Virus that can help treat brain tumours identified
A virus injected directly into the bloodstream could be used to treat people with aggressive brain tumours, a study has found.
London: A virus injected directly into the bloodstream could be used to treat people with aggressive brain tumours, a study has found.
Scientists from the University of Leeds and The Institute of Cancer Research in London have found that the naturally occurring virus could act as an effective immunotherapy in patients with brain cancer or other cancers that have spread to the brain.
They showed that a type of virus called reovirus could cross the blood-brain barrier to reach tumours, where it is hoped they will replicate and kill the cancer cells.
They also found that the virus was able to 'switch-on' the body's own defence systems to attack the cancer. The reovirus therapy could be used in conjunction with other cancer therapies to make them more potent – and a clinical trial is currently underway.
Since the virus infects cancer cells and leaves healthy cells alone, patients receiving the treatment reported only mild flu-like side effects. Up to now, scientists thought it was unlikely that the virus would be able to pass from the blood into the brain because of the blood-brain barrier, a protective membrane around the brain. That would have meant that the only way they could get the virus into the brain was to inject it directly into the brain – which is challenging, would not be suitable for all patients, and cannot be regularly repeated.
However, the research demonstrated that the virus could be administered through a single-dose intravenous drip. Nine patients took part in the study. They had cancers that had either spread to the brain from other parts of the body or were fast-growing gliomas, a type of brain cancer that is difficult to treat, and has a poor prognosis.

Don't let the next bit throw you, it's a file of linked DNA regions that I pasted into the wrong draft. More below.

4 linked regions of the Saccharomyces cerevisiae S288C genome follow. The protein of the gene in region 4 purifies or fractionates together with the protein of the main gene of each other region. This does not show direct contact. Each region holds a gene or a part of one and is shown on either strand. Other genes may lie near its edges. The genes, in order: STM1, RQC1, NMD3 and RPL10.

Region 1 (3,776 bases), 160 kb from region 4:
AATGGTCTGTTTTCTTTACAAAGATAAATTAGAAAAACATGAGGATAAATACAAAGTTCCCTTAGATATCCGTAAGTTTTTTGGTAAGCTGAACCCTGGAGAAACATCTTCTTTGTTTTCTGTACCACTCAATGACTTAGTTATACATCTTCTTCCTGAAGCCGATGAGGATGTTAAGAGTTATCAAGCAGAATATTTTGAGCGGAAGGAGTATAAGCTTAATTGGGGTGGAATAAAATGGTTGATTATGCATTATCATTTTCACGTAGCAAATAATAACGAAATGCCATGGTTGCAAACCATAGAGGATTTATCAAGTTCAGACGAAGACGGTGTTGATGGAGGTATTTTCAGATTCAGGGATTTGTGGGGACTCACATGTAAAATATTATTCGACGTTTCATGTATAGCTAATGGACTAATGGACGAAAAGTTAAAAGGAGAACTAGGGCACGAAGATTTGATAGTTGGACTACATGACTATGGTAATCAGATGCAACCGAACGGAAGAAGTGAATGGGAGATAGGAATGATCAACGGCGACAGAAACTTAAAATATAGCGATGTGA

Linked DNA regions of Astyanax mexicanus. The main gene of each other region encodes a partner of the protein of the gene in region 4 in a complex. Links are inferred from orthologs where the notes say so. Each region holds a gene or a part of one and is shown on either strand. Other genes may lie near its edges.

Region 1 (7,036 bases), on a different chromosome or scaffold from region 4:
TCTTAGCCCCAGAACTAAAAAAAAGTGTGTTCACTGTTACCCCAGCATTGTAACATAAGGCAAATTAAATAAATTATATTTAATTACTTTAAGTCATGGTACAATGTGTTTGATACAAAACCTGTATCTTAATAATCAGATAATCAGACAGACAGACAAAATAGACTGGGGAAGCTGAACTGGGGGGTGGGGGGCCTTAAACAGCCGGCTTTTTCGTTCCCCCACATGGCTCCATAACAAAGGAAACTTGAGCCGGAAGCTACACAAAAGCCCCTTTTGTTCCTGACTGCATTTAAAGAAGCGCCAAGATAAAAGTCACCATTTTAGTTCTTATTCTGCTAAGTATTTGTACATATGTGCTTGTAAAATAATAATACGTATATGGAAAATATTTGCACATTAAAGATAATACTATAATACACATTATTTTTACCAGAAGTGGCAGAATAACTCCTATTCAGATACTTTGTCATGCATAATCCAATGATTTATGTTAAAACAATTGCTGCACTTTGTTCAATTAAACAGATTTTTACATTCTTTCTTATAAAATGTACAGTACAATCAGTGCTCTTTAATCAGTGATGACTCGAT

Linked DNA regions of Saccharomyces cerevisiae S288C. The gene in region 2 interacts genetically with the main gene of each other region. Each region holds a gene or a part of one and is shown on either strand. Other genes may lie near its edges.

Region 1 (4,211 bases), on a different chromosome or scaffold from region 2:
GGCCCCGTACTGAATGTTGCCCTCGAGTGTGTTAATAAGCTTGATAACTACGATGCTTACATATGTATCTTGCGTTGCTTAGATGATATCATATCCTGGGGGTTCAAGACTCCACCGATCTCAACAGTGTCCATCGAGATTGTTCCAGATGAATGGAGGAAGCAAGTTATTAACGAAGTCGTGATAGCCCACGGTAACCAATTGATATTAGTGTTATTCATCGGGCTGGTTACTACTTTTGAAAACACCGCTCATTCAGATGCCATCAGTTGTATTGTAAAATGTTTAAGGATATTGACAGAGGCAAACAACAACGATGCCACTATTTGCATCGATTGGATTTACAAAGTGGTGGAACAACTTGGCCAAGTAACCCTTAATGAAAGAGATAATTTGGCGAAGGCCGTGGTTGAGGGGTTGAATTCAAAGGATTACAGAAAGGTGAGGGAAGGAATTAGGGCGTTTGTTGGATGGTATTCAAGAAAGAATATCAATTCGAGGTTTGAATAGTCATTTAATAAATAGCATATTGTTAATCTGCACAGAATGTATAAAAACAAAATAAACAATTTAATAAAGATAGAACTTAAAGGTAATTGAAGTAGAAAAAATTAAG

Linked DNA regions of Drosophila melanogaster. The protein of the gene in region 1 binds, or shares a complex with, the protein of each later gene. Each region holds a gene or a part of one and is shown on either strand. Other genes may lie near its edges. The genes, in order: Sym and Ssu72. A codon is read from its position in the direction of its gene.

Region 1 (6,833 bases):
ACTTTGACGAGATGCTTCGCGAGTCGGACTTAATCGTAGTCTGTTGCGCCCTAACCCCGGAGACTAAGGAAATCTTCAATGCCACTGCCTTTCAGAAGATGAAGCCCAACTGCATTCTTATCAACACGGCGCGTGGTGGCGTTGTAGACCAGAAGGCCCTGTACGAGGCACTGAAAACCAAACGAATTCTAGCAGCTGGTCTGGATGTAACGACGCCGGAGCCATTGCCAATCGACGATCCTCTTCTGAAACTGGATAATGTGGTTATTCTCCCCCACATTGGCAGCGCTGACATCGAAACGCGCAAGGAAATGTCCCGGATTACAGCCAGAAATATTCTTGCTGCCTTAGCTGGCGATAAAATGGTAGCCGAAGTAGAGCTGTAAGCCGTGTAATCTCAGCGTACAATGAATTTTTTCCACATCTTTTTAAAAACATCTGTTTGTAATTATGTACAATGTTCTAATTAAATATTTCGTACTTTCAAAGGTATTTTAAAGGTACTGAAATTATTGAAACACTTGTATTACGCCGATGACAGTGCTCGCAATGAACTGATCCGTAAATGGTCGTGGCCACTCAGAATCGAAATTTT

All patients were due to have the tumours removed surgically. However, in the days before the surgeons operated, the patients were given the virus drip. Once the tumours were removed, samples were taken and analysed for signs that the virus had been able to reach the cancer, sometimes deep within the brain.
In all nine patients, there was evidence that the virus had reached its target. The researchers also found that the presence of reovirus stimulated the body's own immune system, with white blood cells or 'killer' T-cells being attracted to the tumour site to attack the cancer.
"This is the first time it has been shown that a therapeutic virus is able to pass through the brain-blood barrier, and that opens up the possibility this type of immunotherapy could be used to treat more people with aggressive brain cancers," said Adel Samson, from University of Leeds.
"This study was about showing that a virus could be delivered to a tumour in the brain. Not only was it able to reach its target, but there were signs it stimulated the body's own immune defences to attack the cancer," said Samson.